Interfacial Effect Study of Alkaline Membrane Media Using Microelectrodes

Tuesday, 30 May 2017
Grand Ballroom (Hilton New Orleans Riverside)
J. Malley, H. Doan, I. Gunasekara, and S. Mukerjee (Northeastern University)
Interfacial issues at anion exchange membranes greatly influence the electrocatalysis at high pH environment especially in conjunction with an anion exchange membrane. In this context it is well known that carbonate ions in the context of a prototypical anion exchange membrane such as A 201 (Tokuyama, Japan) are strongly adsorbing anions and thus can suppress HOR kinetics. Not only can carbonate ions block catalyst active sites, but they can also lower the amount of hydroxyl ions for adsorption at low pH. Moreover, corresponding ionomers such as AS-4 (Tokuyama, Japan) has a negative effect on HOR activity in the context of Pt, as shown in Figure 1c. At NUCRET, we successfully concluded the effect of carbonates in conjunction of anion exchange membrane as well as the role of corresponding ionomers such as AS-4. In this study we further extend this investigation by including microelectrodes in two different media - carbonate and hydroxide - for HER (Pt microelectrode) and OER (Ir microelectrode). Hence this presentation will include the following work:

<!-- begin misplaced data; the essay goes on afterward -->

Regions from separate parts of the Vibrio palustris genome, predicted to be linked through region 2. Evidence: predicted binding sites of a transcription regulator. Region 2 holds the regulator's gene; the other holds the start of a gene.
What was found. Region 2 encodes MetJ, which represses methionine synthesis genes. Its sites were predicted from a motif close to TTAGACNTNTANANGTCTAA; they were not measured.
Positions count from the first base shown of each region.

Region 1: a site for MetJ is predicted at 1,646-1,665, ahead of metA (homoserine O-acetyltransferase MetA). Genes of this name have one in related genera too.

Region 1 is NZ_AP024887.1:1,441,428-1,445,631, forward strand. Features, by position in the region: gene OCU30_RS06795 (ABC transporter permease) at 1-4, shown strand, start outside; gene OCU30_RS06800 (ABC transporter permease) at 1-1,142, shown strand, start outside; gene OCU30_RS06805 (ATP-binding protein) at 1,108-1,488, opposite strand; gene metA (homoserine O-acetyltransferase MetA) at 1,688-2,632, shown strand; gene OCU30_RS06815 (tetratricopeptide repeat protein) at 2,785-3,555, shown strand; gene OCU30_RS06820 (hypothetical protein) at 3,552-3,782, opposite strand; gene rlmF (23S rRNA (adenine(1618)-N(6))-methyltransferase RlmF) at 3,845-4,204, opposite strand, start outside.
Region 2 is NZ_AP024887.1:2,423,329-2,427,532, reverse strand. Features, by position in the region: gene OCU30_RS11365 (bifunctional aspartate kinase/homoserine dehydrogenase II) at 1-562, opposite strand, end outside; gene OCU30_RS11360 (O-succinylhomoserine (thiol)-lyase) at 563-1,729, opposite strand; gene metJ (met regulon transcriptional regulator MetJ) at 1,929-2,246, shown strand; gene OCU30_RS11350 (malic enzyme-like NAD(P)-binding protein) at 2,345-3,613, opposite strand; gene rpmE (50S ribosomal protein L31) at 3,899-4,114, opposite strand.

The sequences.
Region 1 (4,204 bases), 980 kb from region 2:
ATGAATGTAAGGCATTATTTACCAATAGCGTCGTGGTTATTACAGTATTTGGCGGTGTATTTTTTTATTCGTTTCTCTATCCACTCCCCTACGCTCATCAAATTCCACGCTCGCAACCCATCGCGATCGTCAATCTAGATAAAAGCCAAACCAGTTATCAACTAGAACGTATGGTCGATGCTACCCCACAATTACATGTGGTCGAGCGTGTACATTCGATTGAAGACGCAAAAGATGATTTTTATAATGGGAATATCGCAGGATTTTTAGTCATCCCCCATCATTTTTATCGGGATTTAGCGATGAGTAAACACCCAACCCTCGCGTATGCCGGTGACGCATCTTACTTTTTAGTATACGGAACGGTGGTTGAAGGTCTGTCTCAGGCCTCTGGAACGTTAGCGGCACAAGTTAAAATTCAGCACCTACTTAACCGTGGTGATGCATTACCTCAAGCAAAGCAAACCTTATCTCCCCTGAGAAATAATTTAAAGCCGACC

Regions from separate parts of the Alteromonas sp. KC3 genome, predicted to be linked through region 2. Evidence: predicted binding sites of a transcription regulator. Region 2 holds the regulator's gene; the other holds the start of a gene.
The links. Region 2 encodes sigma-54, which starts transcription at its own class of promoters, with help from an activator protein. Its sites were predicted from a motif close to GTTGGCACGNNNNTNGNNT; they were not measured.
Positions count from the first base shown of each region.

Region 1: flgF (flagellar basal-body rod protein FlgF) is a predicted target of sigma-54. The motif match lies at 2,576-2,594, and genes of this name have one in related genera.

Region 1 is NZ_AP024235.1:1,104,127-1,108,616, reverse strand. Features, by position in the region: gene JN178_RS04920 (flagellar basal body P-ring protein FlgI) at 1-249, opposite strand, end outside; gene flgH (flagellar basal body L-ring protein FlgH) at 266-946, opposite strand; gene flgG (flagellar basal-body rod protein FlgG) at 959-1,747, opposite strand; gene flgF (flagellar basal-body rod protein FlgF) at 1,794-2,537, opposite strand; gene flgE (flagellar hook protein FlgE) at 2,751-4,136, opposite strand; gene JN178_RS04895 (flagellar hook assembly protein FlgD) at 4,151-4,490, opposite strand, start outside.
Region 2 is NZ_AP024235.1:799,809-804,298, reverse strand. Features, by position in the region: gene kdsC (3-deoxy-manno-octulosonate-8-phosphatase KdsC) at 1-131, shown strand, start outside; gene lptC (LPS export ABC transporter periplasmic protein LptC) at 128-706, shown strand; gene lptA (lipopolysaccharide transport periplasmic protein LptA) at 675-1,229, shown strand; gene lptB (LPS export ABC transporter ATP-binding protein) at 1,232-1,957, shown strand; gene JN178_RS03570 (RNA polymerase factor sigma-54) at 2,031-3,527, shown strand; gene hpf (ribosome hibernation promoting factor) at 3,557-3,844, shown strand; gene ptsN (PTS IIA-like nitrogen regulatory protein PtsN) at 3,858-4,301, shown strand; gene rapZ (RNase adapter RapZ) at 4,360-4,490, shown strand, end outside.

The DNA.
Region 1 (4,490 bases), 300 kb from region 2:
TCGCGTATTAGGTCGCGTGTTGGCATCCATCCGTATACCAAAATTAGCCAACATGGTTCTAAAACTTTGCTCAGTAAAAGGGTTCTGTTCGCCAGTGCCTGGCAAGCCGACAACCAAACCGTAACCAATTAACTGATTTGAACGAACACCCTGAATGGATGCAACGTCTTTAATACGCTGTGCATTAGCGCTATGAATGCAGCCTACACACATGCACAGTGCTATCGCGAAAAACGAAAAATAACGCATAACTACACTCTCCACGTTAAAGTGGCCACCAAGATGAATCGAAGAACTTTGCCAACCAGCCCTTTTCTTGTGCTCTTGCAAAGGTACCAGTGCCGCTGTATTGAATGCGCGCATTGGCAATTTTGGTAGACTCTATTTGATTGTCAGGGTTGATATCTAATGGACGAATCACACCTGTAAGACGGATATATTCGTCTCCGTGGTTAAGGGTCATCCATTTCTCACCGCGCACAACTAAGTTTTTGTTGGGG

Using A 201 in hydroxide form and carbonate form in the Solid State Cell setup (Figure 1a), under the following scenarios:

1) Water fed vs. KOH vs.K2COcontinuous feed (for electrolytes, equal conductivity and equal pH conditions);

2) HER/HOR and OER/ORR while feeding electrolyte from the top, bottom, or both.

This study is aimed at understanding the improvements observed when feeding a low concentration of carbonate at the anode interface (OER electrode) during water electropysis (Figure 1b). We hypothesize that the improvement could be because of the conductivity boost from 1% carbonate, because of different reaction mechanisms between HER (cathode side) and OER, or both. This micro-electrode study therefore is designed to not only mimic carbonate vs. hydroxide at the membrane interface via directional feed of carbonate ions (i.e., top where the microelectrode is at an interface with the membrane) or bottom to mimic mass transport and kinetics at the membrane interface. Transferring this study to the practical water splitting cell, will provide a thorough insight of the reactions between the catalyst layer and the membrane while feeding water vs. different electrolytes. It is particularly important to note that A-201 standard (Tokuyama, Japan) represents the state-of-the-art in alkaline membranes. Currently, our partner - Proton On-Site provides the full cell scale-up water splitting stack with the use of our best non-PGM catalysts for HER (60% Ni-Cr/C) and OER (40% Ni-Fe/Raney-PANI), as well as feeding 1% carbonate on the anode side.